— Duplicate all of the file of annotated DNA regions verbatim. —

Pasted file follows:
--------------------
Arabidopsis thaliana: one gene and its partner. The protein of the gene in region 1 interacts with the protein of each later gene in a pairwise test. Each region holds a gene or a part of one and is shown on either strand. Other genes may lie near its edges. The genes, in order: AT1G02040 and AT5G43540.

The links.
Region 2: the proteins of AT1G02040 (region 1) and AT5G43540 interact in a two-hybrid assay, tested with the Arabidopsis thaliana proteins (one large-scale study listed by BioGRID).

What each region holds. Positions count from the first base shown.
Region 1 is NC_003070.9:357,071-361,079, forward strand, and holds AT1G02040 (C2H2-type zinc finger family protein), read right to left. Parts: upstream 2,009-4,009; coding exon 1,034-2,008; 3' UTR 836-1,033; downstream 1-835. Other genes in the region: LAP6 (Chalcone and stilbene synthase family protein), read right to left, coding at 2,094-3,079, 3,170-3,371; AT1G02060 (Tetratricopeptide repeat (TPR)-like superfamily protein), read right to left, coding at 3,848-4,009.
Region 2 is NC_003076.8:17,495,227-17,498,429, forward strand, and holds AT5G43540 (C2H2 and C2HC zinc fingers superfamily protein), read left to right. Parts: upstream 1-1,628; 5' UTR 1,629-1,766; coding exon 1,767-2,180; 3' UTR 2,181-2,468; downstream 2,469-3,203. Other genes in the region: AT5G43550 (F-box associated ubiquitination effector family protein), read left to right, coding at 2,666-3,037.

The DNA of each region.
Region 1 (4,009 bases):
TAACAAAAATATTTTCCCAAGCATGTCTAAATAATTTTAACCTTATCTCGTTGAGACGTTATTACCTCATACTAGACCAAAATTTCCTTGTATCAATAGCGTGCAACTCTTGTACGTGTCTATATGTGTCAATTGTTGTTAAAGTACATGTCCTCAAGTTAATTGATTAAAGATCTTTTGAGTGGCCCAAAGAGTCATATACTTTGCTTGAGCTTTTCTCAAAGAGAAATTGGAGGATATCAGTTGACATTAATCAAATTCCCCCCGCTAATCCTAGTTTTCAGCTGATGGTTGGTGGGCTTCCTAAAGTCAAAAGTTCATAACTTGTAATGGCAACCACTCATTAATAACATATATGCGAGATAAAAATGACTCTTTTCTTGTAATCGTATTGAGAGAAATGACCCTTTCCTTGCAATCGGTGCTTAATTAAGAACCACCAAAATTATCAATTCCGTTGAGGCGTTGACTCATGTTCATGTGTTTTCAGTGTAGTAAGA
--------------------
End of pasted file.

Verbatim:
Arabidopsis thaliana: one gene and its partner. The protein of the gene in region 1 interacts with the protein of each later gene in a pairwise test. Each region holds a gene or a part of one and is shown on either strand. Other genes may lie near its edges. The genes, in order: AT1G02040 and AT5G43540.

The links.
Region 2: the proteins of AT1G02040 (region 1) and AT5G43540 interact in a two-hybrid assay, tested with the Arabidopsis thaliana proteins (one large-scale study listed by BioGRID).

What each region holds. Positions count from the first base shown.
Region 1 is NC_003070.9:357,071-361,079, forward strand, and holds AT1G02040 (C2H2-type zinc finger family protein), read right to left. Parts: upstream 2,009-4,009; coding exon 1,034-2,008; 3' UTR 836-1,033; downstream 1-835. Other genes in the region: LAP6 (Chalcone and stilbene synthase family protein), read right to left, coding at 2,094-3,079, 3,170-3,371; AT1G02060 (Tetratricopeptide repeat (TPR)-like superfamily protein), read right to left, coding at 3,848-4,009.
Region 2 is NC_003076.8:17,495,227-17,498,429, forward strand, and holds AT5G43540 (C2H2 and C2HC zinc fingers superfamily protein), read left to right. Parts: upstream 1-1,628; 5' UTR 1,629-1,766; coding exon 1,767-2,180; 3' UTR 2,181-2,468; downstream 2,469-3,203. Other genes in the region: AT5G43550 (F-box associated ubiquitination effector family protein), read left to right, coding at 2,666-3,037.

The DNA of each region.
Region 1 (4,009 bases):
TAACAAAAATATTTTCCCAAGCATGTCTAAATAATTTTAACCTTATCTCGTTGAGACGTTATTACCTCATACTAGACCAAAATTTCCTTGTATCAATAGCGTGCAACTCTTGTACGTGTCTATATGTGTCAATTGTTGTTAAAGTACATGTCCTCAAGTTAATTGATTAAAGATCTTTTGAGTGGCCCAAAGAGTCATATACTTTGCTTGAGCTTTTCTCAAAGAGAAATTGGAGGATATCAGTTGACATTAATCAAATTCCCCCCGCTAATCCTAGTTTTCAGCTGATGGTTGGTGGGCTTCCTAAAGTCAAAAGTTCATAACTTGTAATGGCAACCACTCATTAATAACATATATGCGAGATAAAAATGACTCTTTTCTTGTAATCGTATTGAGAGAAATGACCCTTTCCTTGCAATCGGTGCTTAATTAAGAACCACCAAAATTATCAATTCCGTTGAGGCGTTGACTCATGTTCATGTGTTTTCAGTGTAGTAAGA